Tuesday, November 27, 2001

The Supreme Court sidestepped a constitutional challenge to White House power to negotiate trade pacts and other international deals.
Justices were being pressed to strike down the North American Free Trade Agreement because it was not endorsed by a two-thirds vote of the Senate, a constitutional requirement for treaties.
The court declined yesterday, without comment, to review the case that could have jeopardized the standing of other agreements and made it harder for presidents to negotiate future pacts.
The United Steelworkers of America argued that presidents should not be allowed to handle international deals like congressional-executive agreements to get around the Senate vote requirement for treaties.
“Whether we are right or wrong, our submission and the question we raise is one that goes to the heart of the Constitution’s structural framework for making international agreements,” the union’s attorneys said in urging justices to review the case.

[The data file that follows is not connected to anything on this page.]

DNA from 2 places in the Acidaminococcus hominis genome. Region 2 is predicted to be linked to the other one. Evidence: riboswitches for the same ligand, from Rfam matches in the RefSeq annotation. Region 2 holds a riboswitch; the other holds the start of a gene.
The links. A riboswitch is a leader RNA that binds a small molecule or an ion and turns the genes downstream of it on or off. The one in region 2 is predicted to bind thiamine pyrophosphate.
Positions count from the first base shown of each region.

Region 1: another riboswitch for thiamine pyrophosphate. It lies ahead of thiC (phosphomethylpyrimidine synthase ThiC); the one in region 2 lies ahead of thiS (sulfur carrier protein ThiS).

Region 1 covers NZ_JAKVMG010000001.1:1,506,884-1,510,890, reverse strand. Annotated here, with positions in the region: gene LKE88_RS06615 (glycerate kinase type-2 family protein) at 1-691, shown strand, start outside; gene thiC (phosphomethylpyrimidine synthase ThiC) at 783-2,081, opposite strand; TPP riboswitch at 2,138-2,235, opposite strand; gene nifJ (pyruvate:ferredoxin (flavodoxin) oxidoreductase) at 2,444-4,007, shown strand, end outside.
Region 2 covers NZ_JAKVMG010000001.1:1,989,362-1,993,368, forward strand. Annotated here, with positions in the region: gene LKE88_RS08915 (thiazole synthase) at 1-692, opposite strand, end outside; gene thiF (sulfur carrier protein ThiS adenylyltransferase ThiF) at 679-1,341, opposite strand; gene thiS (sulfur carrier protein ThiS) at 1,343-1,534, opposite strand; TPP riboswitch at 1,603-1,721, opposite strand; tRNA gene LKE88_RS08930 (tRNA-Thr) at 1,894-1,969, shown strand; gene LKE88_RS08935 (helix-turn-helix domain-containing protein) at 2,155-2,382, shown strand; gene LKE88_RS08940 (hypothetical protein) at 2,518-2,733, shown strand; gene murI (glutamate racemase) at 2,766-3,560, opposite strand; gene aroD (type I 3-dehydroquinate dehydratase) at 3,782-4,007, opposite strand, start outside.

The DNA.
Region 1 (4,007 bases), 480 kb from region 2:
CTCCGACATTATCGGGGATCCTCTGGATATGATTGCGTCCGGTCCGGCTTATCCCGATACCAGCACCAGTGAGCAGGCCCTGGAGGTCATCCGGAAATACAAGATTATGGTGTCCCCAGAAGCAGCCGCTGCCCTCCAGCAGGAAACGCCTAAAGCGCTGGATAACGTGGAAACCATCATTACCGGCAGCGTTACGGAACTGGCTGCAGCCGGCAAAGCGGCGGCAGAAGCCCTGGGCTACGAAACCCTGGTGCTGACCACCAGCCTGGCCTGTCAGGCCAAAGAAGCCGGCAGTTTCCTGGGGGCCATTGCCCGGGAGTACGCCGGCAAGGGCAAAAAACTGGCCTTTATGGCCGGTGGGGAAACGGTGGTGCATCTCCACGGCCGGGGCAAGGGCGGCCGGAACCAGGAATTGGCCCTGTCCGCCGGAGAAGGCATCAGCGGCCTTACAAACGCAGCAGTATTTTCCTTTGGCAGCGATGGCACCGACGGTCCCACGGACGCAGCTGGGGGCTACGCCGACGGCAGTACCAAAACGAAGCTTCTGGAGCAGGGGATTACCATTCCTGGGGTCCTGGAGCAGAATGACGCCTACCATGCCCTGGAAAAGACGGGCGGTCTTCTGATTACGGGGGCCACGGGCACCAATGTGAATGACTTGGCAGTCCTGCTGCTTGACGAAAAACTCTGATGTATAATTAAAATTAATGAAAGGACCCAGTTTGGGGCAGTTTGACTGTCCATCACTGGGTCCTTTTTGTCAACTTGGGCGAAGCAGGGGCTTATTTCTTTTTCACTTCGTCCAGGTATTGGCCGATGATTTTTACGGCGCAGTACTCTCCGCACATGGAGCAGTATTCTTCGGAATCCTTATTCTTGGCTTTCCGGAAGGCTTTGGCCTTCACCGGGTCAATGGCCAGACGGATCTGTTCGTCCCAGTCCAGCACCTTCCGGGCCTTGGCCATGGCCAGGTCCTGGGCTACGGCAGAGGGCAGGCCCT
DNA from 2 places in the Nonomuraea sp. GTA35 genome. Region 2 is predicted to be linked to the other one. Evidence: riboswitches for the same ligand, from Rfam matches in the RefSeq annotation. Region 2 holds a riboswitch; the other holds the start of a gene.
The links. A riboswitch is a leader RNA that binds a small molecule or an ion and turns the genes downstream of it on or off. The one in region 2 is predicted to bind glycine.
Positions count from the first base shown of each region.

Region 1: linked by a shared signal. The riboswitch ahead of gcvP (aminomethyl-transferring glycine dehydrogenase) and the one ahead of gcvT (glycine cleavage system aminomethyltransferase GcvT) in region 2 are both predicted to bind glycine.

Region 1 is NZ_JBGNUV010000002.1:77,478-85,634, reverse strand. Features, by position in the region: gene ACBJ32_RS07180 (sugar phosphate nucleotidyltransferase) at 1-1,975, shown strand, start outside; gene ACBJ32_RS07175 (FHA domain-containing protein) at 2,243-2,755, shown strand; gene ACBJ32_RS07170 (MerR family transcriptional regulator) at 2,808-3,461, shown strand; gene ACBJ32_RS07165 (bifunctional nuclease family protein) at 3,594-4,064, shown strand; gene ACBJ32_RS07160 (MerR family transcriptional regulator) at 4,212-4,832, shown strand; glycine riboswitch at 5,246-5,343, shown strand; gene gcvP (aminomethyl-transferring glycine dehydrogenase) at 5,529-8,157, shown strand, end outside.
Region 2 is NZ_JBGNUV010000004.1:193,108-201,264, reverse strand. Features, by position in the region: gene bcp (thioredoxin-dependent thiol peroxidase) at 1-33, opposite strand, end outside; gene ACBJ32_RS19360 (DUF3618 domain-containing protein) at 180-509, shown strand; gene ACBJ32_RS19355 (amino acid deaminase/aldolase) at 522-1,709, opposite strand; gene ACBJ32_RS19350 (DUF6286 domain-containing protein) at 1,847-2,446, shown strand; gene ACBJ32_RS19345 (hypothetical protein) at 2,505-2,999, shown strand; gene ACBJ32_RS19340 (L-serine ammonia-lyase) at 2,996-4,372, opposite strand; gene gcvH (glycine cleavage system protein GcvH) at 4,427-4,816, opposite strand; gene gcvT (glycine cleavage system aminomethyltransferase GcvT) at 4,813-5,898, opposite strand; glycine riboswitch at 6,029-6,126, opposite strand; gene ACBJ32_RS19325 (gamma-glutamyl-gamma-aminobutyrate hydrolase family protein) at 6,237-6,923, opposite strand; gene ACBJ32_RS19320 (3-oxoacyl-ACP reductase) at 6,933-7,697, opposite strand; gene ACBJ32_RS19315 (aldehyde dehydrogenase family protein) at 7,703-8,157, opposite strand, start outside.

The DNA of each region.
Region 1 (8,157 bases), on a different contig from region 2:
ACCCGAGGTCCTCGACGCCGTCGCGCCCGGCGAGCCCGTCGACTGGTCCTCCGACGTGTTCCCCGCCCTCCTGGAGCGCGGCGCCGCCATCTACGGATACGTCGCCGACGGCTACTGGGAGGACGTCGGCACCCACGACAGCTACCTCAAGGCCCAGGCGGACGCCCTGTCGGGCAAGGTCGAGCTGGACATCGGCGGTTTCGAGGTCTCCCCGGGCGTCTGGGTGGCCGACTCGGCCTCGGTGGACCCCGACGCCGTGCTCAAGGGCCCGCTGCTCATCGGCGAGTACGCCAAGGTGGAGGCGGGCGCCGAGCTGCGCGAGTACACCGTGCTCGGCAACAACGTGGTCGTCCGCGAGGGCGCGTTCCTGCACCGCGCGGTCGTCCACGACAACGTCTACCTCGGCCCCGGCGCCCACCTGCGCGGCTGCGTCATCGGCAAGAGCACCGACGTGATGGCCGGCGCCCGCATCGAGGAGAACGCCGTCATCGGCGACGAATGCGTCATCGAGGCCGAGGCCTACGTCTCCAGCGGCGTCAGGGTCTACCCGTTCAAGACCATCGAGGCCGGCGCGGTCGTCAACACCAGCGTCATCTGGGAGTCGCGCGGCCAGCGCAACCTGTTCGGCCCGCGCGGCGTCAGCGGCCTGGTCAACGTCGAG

Winning congressional approval can be difficult, as it was with NAFTA. The agreement, which had been signed by President Clinton, was approved by Congress in 1993 by votes of 234-200 in the House and 61-38 in the Senate.
Michael Ramsey, a professor at the University of San Diego Law School, said if the court had agreed to review the case, “it would have raised very serious questions about foreign-affairs law.”
The 11th U.S. Circuit Court of Appeals in Atlanta said the Constitution “clearly granted the political branches an enormous amount of authority in the area of foreign affairs and commerce.” The court, in ruling against the union, also said the lawsuit raised a political question inappropriate for the courts to decide.
“A judicial declaration invalidating NAFTA would clearly risk international embarrassment of both the executive and legislative branches,” Bush administration lawyers told the court.
NAFTA, which took effect in 1994, eliminates trade barriers between America, Mexico and Canada gradually over 15 years. There have been widespread disagreements over which nations have benefited, or been hurt, the most.
The lawsuit challenging NAFTA had been filed in 1998 by the union’s chapter in Gadsden, Ala., and the Made in the USA Foundation.
“The steelworkers have a reasonable argument. It’s been thought of before. It’s been rejected for a long time,” said Ronald D. Rotunda, a law professor at the University of Illinois.

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